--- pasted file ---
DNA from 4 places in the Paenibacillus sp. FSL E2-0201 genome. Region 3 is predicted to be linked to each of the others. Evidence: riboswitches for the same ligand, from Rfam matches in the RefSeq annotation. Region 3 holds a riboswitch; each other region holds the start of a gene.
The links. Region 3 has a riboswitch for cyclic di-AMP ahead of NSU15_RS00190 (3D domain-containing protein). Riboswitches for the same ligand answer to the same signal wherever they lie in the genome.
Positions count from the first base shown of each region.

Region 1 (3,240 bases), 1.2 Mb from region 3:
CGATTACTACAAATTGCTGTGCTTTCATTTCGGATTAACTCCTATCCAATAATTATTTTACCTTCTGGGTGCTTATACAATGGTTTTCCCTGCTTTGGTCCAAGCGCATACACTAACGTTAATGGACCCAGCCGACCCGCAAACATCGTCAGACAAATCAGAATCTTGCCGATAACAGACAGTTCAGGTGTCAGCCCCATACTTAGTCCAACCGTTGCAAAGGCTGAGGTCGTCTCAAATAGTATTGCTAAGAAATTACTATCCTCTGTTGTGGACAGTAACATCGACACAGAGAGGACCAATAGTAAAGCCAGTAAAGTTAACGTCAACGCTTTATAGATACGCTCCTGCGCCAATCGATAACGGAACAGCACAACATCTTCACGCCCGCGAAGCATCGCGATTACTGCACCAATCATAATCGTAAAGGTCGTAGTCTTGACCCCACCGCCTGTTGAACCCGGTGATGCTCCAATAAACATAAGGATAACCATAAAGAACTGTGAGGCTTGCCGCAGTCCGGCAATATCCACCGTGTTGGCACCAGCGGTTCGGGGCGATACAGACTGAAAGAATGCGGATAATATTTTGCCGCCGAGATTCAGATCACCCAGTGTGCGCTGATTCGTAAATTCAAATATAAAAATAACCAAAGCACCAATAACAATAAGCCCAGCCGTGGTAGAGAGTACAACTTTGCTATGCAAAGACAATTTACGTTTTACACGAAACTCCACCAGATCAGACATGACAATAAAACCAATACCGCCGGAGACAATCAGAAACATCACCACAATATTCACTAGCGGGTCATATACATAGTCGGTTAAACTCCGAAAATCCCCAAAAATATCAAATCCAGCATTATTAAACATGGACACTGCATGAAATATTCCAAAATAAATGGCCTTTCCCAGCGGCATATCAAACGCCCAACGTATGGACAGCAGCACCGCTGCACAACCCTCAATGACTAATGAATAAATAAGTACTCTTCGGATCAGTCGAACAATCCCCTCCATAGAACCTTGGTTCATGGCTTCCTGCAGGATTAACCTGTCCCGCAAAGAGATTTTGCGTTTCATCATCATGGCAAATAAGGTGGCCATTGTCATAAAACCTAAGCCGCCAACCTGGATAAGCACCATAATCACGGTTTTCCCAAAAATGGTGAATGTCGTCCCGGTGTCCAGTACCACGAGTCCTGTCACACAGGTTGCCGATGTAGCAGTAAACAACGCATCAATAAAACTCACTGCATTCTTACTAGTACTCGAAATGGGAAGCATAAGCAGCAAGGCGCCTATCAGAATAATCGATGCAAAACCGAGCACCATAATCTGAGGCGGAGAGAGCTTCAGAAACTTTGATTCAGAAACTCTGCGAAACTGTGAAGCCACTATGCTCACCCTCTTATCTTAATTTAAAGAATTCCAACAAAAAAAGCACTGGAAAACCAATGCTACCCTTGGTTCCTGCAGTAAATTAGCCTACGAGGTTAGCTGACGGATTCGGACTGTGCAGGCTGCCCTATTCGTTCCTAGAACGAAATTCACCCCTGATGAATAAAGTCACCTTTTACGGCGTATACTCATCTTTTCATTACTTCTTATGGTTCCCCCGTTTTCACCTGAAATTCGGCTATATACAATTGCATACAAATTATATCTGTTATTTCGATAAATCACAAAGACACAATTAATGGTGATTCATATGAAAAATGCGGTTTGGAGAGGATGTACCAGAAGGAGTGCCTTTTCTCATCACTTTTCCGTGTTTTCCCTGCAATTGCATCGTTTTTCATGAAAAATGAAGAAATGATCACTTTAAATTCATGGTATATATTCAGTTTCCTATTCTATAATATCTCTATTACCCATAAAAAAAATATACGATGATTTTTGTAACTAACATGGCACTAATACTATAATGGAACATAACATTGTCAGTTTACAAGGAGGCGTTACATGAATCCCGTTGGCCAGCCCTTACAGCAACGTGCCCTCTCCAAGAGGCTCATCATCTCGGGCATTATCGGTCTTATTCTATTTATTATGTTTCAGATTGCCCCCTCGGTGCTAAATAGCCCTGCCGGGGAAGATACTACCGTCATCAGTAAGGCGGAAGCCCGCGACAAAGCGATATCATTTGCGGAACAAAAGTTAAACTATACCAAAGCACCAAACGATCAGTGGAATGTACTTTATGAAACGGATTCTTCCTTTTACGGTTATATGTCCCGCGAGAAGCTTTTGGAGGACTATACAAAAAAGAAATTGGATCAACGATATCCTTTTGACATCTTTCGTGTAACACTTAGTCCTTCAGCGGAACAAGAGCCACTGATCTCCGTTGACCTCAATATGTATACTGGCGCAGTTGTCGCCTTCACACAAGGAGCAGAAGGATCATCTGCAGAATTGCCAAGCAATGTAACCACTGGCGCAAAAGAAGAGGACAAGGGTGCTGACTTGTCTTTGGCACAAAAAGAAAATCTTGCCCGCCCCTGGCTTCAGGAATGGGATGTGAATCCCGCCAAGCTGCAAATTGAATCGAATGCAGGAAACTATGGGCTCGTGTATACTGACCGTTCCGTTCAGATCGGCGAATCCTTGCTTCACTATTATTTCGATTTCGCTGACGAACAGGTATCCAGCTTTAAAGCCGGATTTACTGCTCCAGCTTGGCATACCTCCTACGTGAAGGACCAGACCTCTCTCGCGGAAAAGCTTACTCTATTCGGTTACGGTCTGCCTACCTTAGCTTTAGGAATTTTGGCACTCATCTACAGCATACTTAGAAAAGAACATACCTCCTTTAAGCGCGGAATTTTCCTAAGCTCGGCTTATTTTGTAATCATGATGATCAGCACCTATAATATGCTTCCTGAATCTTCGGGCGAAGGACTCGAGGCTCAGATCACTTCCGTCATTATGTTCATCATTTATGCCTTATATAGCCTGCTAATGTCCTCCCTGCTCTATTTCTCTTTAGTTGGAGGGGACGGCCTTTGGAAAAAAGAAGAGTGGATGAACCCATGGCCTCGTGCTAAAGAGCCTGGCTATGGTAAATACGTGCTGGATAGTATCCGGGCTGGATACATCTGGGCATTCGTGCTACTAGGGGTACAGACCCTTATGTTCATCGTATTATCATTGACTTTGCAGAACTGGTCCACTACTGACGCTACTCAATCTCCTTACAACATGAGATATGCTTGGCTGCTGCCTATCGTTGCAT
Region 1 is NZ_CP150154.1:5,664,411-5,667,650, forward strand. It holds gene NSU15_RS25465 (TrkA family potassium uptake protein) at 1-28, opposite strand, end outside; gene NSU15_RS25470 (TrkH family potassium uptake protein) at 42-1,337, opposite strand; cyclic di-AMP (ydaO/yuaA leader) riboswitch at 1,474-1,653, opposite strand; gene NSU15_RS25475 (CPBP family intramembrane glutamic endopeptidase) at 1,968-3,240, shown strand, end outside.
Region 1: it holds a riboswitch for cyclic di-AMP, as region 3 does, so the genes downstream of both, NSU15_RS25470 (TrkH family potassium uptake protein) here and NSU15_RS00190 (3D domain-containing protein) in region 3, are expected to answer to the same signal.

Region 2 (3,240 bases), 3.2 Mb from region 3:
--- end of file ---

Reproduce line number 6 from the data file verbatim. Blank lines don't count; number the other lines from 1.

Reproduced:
Region 1 is NZ_CP150154.1:5,664,411-5,667,650, forward strand. It holds gene NSU15_RS25465 (TrkA family potassium uptake protein) at 1-28, opposite strand, end outside; gene NSU15_RS25470 (TrkH family potassium uptake protein) at 42-1,337, opposite strand; cyclic di-AMP (ydaO/yuaA leader) riboswitch at 1,474-1,653, opposite strand; gene NSU15_RS25475 (CPBP family intramembrane glutamic endopeptidase) at 1,968-3,240, shown strand, end outside.